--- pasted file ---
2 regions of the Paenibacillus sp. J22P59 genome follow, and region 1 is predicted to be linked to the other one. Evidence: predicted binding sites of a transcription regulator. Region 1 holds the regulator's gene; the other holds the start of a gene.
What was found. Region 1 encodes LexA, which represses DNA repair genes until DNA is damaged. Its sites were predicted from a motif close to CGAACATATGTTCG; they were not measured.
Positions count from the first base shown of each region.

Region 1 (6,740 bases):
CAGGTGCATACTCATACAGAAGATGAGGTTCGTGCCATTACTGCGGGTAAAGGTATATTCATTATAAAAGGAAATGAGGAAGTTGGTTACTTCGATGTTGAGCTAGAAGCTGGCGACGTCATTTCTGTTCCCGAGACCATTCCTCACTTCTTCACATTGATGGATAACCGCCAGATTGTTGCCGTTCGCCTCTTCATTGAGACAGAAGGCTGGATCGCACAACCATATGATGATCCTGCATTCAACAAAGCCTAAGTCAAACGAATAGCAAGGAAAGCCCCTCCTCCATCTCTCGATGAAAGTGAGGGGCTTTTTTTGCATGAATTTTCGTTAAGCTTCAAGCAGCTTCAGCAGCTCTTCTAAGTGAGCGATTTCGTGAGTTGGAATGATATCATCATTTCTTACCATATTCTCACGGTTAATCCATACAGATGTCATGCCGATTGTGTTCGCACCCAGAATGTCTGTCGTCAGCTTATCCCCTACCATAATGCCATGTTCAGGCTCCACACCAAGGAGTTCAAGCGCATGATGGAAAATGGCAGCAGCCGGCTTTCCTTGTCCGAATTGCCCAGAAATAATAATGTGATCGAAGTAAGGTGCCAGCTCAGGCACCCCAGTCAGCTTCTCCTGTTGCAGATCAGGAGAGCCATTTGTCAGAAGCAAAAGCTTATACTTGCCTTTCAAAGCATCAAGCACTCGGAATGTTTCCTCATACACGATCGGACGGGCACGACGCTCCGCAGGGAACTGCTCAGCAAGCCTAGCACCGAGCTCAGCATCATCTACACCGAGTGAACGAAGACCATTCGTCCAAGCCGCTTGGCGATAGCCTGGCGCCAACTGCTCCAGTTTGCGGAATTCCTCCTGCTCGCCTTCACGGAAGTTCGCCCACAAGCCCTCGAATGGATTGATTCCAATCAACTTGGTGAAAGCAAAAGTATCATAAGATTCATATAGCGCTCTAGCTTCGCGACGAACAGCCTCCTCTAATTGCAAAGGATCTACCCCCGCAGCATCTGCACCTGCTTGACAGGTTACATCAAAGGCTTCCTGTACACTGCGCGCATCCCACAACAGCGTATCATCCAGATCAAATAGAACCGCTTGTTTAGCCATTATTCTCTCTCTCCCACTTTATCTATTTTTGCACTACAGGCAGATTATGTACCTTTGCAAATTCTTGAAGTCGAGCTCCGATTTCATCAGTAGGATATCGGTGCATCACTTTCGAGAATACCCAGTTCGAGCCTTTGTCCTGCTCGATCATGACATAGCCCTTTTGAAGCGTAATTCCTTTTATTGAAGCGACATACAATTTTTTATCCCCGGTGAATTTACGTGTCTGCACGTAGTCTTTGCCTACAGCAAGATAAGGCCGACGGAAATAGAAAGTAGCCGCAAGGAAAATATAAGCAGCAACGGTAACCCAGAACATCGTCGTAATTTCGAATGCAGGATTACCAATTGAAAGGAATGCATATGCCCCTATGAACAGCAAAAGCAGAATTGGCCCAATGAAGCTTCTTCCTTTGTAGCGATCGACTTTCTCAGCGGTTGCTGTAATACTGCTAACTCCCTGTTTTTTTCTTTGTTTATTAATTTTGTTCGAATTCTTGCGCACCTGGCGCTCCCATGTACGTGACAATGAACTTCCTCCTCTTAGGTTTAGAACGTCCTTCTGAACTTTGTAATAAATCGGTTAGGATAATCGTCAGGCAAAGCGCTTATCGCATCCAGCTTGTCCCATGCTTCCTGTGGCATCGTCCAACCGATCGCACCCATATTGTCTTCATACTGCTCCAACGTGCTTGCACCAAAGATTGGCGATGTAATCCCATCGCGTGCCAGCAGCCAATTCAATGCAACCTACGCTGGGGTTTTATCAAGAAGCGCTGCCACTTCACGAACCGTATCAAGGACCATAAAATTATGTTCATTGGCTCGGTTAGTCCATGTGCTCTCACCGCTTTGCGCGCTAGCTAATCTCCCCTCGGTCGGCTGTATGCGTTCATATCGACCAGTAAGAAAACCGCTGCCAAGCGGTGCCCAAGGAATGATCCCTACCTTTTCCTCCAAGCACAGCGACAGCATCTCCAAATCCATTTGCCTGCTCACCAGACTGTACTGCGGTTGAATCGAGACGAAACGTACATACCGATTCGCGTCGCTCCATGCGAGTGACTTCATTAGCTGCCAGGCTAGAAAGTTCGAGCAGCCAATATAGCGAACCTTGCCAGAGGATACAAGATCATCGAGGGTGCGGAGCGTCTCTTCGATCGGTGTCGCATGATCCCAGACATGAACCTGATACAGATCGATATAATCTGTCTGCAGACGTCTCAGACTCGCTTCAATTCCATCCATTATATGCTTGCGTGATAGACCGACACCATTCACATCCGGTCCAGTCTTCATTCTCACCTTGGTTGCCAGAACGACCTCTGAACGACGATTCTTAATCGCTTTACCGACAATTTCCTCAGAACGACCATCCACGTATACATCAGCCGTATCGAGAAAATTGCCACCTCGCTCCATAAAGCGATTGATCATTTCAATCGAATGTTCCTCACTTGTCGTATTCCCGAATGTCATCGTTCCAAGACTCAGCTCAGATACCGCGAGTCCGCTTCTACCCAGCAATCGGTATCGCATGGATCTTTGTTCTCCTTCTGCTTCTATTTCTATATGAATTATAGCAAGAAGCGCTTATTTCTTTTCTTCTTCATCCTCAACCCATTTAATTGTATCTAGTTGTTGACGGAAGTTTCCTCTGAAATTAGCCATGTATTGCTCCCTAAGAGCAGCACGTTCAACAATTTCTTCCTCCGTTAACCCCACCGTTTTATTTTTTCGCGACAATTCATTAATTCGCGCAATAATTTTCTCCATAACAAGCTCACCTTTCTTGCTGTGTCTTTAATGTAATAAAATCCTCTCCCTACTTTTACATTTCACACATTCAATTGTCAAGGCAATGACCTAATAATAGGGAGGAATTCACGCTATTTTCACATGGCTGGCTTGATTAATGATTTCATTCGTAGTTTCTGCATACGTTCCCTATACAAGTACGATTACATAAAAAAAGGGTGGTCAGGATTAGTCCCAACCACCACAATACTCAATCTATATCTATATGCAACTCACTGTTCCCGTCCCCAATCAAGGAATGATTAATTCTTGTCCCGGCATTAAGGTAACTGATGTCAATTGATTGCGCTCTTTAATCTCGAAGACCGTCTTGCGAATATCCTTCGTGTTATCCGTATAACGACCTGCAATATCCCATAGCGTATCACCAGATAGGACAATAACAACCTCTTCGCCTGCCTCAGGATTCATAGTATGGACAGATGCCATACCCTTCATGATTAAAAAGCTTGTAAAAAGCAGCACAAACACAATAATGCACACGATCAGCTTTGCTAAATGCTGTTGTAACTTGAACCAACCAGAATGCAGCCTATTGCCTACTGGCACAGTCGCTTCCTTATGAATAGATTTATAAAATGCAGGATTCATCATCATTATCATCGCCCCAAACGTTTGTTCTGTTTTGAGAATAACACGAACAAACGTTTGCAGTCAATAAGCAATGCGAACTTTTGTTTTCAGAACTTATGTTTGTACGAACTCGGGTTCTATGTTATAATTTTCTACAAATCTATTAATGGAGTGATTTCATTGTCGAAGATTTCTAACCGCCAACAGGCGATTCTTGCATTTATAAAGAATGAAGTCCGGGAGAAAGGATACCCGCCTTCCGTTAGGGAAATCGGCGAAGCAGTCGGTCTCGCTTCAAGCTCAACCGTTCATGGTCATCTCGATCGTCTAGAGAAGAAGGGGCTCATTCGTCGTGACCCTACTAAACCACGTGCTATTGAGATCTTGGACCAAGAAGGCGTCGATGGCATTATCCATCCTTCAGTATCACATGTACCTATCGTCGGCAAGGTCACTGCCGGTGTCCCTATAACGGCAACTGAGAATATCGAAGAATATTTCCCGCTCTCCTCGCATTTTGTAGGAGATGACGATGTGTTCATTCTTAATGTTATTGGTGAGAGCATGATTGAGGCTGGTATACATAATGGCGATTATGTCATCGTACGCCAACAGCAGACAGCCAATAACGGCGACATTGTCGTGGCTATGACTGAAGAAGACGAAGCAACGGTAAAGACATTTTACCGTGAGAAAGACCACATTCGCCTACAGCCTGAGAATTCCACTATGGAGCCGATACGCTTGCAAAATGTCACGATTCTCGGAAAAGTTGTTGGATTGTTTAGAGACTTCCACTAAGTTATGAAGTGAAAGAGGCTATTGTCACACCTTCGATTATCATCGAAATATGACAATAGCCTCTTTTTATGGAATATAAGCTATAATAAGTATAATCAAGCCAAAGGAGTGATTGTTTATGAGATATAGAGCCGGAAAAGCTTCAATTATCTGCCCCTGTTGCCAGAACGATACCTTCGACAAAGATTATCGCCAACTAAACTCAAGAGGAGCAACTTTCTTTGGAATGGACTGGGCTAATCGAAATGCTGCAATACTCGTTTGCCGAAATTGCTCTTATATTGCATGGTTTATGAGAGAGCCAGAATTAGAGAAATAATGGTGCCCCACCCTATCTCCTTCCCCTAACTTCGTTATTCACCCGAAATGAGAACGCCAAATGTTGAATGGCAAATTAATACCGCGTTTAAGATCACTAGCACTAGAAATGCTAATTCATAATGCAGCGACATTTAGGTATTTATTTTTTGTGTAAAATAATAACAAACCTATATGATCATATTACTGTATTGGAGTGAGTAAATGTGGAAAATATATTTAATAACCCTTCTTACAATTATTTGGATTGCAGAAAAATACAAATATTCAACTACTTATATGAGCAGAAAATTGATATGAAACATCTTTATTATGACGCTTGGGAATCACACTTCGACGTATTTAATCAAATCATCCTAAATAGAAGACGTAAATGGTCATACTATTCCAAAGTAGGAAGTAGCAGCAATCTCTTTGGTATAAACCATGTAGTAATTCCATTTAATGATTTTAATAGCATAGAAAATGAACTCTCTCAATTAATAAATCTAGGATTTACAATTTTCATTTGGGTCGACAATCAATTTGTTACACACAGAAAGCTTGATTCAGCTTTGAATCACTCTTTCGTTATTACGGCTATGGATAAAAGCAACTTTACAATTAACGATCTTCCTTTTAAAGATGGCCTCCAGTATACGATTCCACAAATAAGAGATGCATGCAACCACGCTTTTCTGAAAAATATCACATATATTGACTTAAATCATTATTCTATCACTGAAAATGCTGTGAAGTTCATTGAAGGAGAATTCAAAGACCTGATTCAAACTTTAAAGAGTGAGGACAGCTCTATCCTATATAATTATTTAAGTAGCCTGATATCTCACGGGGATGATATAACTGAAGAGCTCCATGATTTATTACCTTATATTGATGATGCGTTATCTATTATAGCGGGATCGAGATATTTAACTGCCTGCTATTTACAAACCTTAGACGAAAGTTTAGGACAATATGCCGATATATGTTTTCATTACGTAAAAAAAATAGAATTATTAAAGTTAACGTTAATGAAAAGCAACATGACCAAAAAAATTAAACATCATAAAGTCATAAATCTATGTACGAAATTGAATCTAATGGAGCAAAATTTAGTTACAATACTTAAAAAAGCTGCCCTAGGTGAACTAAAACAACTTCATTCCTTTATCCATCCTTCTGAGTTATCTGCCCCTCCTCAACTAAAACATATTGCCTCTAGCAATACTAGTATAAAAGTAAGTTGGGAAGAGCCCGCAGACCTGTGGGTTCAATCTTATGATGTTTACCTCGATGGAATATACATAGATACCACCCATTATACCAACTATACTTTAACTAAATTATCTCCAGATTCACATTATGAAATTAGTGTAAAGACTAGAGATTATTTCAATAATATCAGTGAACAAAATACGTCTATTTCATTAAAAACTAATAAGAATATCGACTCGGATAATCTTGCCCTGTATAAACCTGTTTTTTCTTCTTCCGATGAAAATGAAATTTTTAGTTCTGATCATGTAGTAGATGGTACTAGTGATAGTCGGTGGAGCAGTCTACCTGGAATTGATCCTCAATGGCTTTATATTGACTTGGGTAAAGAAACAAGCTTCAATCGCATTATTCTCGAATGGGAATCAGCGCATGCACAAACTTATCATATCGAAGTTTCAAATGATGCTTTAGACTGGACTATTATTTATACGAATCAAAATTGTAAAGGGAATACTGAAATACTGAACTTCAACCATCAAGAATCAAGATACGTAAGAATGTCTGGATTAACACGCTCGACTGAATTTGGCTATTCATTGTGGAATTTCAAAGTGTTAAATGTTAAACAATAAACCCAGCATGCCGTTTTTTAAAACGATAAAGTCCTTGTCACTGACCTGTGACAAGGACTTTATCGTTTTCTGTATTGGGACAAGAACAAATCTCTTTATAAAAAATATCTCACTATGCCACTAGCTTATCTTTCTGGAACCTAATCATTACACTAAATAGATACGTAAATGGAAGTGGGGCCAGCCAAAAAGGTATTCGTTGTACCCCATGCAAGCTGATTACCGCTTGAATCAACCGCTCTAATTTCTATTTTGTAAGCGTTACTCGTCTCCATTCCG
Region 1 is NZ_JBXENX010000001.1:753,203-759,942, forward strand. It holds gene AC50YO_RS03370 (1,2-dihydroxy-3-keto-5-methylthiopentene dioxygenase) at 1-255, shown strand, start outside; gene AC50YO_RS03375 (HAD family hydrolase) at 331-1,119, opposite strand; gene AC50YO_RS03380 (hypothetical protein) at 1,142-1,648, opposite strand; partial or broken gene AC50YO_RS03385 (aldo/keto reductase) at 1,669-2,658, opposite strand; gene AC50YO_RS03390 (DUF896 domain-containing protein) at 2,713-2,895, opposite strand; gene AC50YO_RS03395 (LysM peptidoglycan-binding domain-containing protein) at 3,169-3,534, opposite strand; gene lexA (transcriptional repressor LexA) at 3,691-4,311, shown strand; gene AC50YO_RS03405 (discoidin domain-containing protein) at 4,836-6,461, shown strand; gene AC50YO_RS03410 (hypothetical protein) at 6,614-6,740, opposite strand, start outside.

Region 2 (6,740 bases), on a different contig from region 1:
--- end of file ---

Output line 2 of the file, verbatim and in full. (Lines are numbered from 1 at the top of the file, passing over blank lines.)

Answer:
What was found. Region 1 encodes LexA, which represses DNA repair genes until DNA is damaged. Its sites were predicted from a motif close to CGAACATATGTTCG; they were not measured.